Who Is Patty Hearst?
Patty Hearst is the granddaughter of William Randolph Hearst, founder of the Hearst media empire. On February 4, 1974, at age 19, Hearst was kidnapped by members of the Symbionese Liberation Army. Not long after, she announced that she had joined the SLA and began participating in criminal activity with the group, including robbery and extortion. Hearst was captured by the FBI in September 1975, and the following year, she was convicted of bank robbery and sentenced to 35 years in prison. She was released early, in 1979, after President Jimmy Carter commuted her prison term.
Hearst was born Patricia Campbell Hearst on February 20, 1954, in Los Angeles, California. She is the granddaughter of William Randolph Hearst, the famous 19th-century newspaper mogul and founder of the Hearst media empire, and the third of five daughters born to Randolph A. Hearst, William's fourth and youngest son. Following her high school graduation, Hearst attended Menlo College and the University of California at Berkeley.
Kidnapped by the SLA
On February 4, 1974, at the age of 19, Hearst was taken hostage by members of the Symbionese Liberation Army, who aimed to garner a hefty ransom from her wealthy father. In a strange turn of events, two months after she was taken captive, Hearst recorded an audiotape that would soon be heard around the world, announcing that she had become part of the SLA. In the months that followed, more tapes with Hearst speaking were released by the group, and the young woman had begun actively participating in SLA-led criminal activity in California, including robbery and extortion — including an estimated $2 million from Hearst's father during her months in captivity.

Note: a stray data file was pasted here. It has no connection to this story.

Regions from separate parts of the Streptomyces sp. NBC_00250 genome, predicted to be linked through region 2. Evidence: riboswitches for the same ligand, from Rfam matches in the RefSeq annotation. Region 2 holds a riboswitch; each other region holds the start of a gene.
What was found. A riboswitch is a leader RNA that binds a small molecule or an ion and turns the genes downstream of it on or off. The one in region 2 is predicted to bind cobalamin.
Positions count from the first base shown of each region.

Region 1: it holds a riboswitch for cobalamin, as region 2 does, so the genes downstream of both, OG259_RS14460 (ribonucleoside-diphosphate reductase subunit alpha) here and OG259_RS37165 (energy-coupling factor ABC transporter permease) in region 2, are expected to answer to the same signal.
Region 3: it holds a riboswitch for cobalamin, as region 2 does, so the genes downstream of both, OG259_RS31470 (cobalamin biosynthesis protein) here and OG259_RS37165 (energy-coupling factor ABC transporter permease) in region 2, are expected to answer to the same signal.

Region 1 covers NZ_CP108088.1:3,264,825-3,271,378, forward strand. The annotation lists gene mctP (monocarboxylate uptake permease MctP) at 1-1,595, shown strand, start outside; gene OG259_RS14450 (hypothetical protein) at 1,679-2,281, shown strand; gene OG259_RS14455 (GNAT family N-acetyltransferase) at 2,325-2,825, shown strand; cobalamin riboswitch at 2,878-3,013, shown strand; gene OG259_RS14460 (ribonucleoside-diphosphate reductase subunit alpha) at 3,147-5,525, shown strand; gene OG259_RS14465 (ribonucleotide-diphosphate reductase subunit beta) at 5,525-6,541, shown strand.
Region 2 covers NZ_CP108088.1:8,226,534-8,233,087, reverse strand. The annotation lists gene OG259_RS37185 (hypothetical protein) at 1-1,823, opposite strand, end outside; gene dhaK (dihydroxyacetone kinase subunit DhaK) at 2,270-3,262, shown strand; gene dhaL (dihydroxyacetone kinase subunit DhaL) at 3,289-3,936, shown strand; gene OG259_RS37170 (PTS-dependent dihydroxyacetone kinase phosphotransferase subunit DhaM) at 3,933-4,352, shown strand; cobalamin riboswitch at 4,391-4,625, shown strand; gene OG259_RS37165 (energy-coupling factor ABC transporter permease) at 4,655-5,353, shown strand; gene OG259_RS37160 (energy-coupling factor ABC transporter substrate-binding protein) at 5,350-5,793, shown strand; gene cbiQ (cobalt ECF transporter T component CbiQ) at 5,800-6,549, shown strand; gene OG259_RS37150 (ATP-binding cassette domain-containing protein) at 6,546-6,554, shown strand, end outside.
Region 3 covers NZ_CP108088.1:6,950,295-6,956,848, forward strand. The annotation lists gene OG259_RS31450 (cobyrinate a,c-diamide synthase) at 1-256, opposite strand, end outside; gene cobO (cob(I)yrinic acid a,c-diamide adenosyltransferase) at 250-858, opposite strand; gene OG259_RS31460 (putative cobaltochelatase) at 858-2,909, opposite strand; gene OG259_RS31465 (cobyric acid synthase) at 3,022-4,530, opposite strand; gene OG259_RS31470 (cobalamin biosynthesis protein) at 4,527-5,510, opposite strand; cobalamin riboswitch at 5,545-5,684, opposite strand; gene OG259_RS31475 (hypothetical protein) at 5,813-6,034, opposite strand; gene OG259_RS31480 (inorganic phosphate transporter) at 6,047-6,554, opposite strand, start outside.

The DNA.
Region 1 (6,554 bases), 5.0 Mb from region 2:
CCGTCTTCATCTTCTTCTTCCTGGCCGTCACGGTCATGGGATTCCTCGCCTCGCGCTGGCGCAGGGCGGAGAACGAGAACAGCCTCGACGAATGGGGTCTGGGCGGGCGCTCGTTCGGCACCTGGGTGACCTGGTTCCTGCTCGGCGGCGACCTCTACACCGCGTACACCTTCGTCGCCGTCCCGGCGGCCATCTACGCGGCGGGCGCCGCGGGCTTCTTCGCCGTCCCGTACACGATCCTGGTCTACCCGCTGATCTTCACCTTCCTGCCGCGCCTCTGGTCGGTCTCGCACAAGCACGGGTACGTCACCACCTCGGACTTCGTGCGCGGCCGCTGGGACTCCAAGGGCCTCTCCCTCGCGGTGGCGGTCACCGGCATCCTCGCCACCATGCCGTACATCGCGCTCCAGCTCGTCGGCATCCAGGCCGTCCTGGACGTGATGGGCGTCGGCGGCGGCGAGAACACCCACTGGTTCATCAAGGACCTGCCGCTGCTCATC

Trial and Sentence
On September 18, 1975, after more than 19 months with the SLA, Hearst was captured by the FBI. In the spring of 1976, she was convicted of bank robbery and sentenced to 35 years in prison. Hearst would serve less than two years, however; she was released in 1979, after President Carter commuted her prison term. In January 2001, shortly before he left the White House, President Bill Clinton granted her a full pardon.
Societal Impact and Stockholm Syndrome
Hearst's experience with the SLA, particularly the details of her transition from victim to supporter, has sparked interest for the past several years, including countless psychological studies both inspired and bolstered by her story. The shift in Hearst's behavior with the SLA has been widely attributed to a psychological phenomenon called Stockholm syndrome, in which hostages begin to develop positive feelings toward their captors, an effect thought to occur when victims' initially frightening experiences with their kidnappers are later countered with acts of compassion or camaraderie by those same individuals.
Shortly after her release from prison, Hearst married policeman Bernard Shaw. They had two daughters: Gillian and Lydia.
Several films and documentaries have been made about Hearst, including The Ordeal of Patty Hearst (1979). Patty Hearst (1988), Guerrilla: The Taking of Patty Hearst (2004) and The Radical Story of Patty Hearst (2018).
She also starred in some feature films include Cry-Baby (1990), Bio-Dome (1996) and Pecker (1998).
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